Presidential pardons have become a hot-button topic for the Trump administration recently. The power to pardon has, and always will be, a topic of intrigue for pundits and politicos. After all, since the pardon is a “checking” tool given to the President by the authority of the Constitution, it is fertile grounds for controversy and debate. Historically, pardons and commutations have been somewhat political, and occur at federal and state levels of government. While pardon power is broadly defined, the only real limits are that they must be related to criminal matters, and that presidents can not pardon impeachments.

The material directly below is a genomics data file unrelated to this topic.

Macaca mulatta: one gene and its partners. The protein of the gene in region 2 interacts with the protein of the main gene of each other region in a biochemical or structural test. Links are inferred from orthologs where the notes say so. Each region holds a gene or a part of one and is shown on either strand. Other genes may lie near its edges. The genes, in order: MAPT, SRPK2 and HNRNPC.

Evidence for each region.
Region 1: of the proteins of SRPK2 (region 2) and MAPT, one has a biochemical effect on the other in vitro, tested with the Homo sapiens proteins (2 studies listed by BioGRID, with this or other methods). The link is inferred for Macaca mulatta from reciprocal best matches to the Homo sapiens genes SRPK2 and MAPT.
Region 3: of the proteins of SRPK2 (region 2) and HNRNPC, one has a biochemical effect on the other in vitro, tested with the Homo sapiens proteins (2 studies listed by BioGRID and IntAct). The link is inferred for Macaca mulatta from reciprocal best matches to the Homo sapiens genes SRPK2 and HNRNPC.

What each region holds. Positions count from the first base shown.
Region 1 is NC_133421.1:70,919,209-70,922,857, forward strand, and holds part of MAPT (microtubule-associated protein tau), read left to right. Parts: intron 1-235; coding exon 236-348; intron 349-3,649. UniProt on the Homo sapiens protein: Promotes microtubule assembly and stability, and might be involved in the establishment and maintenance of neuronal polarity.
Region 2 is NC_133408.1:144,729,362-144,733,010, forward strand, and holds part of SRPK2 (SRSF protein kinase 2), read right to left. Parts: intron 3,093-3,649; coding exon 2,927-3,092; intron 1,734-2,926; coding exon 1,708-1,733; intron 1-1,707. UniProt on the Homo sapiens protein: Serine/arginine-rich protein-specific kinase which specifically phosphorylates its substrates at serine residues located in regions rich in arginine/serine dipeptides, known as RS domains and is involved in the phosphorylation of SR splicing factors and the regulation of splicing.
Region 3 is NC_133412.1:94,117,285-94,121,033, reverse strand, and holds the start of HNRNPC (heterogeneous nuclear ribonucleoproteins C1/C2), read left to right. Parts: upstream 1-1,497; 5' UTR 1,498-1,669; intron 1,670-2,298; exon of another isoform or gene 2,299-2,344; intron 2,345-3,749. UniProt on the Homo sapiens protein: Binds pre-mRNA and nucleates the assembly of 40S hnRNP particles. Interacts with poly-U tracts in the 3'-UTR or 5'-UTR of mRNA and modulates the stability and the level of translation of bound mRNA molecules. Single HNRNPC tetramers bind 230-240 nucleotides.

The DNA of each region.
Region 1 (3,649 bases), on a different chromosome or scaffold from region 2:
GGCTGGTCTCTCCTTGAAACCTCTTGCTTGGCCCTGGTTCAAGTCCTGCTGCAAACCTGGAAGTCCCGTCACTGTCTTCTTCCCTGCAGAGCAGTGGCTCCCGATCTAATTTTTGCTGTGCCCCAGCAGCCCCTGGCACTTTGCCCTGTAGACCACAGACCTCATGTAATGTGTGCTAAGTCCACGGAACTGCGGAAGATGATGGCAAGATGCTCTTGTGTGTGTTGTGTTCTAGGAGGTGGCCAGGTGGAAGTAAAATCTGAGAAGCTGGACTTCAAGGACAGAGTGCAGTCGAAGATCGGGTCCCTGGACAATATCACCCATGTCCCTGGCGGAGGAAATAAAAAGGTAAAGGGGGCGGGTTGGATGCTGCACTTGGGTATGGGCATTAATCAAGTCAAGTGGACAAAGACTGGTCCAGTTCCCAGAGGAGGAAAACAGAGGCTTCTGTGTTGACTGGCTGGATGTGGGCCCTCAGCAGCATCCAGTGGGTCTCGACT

The Washington Post may choose to create a conspiratorial narrative out of the administration’s latest pardons (and rumored pardons), but it’s important to note that nothing President Trump is doing, or is rumored to be doing, is beyond his authority or even pardoning precedent. To fully understand the Trump strategy in the recent Dinesh D’Souza pardon and other rumored pardons – particularly those of Martha Stewart and Rod Blagojevich – it’s important to look at the shared principles that underlie these cases. The nexus that binds D’Souza, Stewart, and Blagojevich together is the extent to which prosecutorial discretion took certain offenses to an extreme. President Trump essentially laid out as much when he gave his justification for pardoning Sheriff Joe Arpaio – an unnecessary and wrong exhaustion of political capital in this writer’s opinion.